How more grunt in the IT engine got V8 Supercars purring

“We were penny wise and pound foolish,” says Peter Trimble, finance and systems director of the V8 Supercars, about the IT set-up he found when he started with the motor sport organisation 18 months ago.

The V8 Supercars were like many businesses which had outgrown their basic IT set-up and were struggling as a result.

A touring organisation – “a travelling circus” as described by CEO David Malone – with 15 races in Australia, New Zealand the US has some fairly unique challenges as contractors, teams and a dispersed workforce put demands on the businesses which a basic small business system struggles to cope with.

What Trimble found at the business were employees struggling with cheap internet connections and antiquated, inadequate servers.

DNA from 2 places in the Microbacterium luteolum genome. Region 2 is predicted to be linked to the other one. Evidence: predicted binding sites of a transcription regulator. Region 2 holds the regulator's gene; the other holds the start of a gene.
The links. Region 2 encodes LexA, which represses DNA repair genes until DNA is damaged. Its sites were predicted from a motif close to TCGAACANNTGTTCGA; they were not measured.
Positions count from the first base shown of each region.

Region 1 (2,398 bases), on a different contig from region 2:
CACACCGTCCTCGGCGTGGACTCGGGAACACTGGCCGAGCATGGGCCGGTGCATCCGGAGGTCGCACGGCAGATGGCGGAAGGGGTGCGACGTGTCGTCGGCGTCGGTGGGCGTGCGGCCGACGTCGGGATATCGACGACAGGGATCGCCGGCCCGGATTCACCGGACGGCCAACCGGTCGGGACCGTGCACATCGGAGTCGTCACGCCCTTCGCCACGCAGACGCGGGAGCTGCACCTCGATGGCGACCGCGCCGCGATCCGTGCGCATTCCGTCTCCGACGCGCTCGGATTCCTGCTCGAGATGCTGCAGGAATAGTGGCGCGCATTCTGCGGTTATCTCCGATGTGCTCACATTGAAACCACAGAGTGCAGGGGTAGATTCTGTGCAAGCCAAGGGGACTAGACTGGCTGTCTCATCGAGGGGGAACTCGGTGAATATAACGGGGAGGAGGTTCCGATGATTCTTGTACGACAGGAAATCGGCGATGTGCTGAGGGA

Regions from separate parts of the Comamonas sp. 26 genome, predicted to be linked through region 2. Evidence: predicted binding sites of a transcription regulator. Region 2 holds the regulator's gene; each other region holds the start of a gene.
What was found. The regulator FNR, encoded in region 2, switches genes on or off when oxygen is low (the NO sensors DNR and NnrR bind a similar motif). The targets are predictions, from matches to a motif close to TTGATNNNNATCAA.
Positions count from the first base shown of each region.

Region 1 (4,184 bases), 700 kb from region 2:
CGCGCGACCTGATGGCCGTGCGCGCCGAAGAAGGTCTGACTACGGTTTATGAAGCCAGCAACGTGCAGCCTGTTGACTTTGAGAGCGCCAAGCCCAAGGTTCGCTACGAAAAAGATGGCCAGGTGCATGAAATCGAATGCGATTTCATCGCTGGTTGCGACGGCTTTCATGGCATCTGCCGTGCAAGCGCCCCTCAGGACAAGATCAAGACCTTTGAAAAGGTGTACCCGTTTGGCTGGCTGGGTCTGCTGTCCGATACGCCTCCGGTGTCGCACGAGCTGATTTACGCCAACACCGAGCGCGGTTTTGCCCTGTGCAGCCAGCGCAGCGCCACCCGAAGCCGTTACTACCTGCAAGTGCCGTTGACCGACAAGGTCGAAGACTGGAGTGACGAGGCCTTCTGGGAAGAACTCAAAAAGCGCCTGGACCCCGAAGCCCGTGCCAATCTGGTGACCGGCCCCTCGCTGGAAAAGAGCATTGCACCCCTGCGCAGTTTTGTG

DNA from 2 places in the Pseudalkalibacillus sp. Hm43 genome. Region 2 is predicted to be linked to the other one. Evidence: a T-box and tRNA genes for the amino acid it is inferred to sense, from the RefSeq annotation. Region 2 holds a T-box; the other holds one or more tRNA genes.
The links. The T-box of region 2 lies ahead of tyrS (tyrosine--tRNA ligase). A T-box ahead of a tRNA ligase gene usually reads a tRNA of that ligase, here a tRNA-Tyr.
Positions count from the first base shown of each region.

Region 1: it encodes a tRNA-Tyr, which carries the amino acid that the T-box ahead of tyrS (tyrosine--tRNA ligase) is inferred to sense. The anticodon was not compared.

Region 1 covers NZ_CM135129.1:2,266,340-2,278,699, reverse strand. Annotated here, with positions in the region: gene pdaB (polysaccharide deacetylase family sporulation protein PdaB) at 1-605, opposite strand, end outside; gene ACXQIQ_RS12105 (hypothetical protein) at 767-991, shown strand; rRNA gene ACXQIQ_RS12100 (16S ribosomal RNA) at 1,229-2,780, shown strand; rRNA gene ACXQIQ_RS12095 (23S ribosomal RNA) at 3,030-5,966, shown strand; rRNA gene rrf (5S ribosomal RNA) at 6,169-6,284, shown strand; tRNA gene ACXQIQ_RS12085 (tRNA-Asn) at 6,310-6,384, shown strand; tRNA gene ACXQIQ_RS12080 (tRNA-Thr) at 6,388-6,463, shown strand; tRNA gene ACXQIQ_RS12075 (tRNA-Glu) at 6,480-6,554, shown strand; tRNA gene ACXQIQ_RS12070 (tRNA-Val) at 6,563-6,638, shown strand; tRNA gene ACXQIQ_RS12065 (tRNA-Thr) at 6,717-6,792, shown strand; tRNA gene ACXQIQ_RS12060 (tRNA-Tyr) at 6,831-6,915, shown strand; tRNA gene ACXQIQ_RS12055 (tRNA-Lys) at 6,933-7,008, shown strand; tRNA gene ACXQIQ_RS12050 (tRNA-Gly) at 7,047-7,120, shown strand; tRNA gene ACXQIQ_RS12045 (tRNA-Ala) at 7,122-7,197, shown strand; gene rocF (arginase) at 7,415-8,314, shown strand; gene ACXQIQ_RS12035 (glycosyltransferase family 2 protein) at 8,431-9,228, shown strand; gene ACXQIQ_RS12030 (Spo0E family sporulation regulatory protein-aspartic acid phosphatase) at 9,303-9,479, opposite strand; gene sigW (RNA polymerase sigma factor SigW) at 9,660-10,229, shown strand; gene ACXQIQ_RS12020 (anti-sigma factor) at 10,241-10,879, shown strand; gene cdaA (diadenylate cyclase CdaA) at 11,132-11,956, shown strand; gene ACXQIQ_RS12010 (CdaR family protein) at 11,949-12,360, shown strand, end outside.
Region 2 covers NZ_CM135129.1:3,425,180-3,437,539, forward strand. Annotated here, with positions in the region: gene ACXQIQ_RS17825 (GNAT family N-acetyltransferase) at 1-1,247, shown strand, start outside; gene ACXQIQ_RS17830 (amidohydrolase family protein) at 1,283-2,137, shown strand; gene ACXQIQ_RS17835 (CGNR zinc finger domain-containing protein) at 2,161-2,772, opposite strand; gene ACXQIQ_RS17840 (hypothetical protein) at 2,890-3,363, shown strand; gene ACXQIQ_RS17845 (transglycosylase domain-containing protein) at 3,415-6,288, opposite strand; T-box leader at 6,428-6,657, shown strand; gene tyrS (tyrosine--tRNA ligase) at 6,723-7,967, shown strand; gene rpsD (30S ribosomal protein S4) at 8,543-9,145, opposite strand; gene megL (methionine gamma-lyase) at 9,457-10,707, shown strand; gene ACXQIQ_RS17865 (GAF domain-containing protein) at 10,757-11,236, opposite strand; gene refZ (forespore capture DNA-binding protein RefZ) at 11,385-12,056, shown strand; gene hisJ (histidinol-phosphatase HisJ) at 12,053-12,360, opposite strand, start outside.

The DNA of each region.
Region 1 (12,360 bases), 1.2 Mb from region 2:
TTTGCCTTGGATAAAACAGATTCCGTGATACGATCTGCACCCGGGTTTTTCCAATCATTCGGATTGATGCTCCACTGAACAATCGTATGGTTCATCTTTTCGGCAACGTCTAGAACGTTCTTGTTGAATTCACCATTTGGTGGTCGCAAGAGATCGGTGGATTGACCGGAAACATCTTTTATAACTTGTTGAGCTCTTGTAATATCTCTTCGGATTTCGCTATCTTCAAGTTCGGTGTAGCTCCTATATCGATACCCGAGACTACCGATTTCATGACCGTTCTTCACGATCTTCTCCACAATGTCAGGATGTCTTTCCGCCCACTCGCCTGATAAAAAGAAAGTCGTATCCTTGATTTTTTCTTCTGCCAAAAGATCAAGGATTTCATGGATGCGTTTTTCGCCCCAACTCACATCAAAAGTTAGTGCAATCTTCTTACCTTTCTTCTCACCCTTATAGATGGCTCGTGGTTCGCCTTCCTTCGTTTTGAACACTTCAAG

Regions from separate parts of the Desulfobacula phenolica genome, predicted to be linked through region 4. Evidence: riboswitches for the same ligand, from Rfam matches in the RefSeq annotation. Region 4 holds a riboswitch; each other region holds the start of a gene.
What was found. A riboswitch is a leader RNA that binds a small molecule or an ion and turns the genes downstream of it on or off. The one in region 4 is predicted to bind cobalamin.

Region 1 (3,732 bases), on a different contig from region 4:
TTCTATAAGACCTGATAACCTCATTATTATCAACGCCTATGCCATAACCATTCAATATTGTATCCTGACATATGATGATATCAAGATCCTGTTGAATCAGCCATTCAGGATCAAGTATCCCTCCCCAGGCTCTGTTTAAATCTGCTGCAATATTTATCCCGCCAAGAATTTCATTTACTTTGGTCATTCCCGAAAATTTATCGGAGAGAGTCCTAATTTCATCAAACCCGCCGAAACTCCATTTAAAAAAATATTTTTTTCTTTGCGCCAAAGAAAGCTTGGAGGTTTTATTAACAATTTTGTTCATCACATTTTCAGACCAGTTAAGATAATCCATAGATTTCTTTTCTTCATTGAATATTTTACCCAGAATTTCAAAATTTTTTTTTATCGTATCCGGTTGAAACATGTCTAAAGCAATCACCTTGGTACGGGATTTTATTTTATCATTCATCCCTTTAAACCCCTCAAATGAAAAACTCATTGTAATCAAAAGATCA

Focusing on the pennies and missing the bigger picture is a common problem when managements skimp on technology, which leaves their staff spending more time on IT problems than getting their jobs done.

Basically, the $80 a month home internet connection doesn’t cut it when you have more than two or three workers, and the server that worked fine when those people were in the same office becomes a security risk when a dozen people are trying to log-in over the internet.

It wasn’t surprising the V8 Supercars management decided to go with a cloud computing service – in this case Microsoft Office 365 – and invest in proper, reliable internet connections.

What the Supercars found was that being penny proud and pound foolish with IT doesn’t work for a business – office tech is an essential investment.

(Paul travelled to the V8 Supercars in Launceston courtesy of Microsoft Australia.)

Paul Wallbank speaks and writes on how industries and societies are changing in this connected, globalised era. When he isn’t explaining technology issues, he helps businesses and community organisations through his business Netsmarts.

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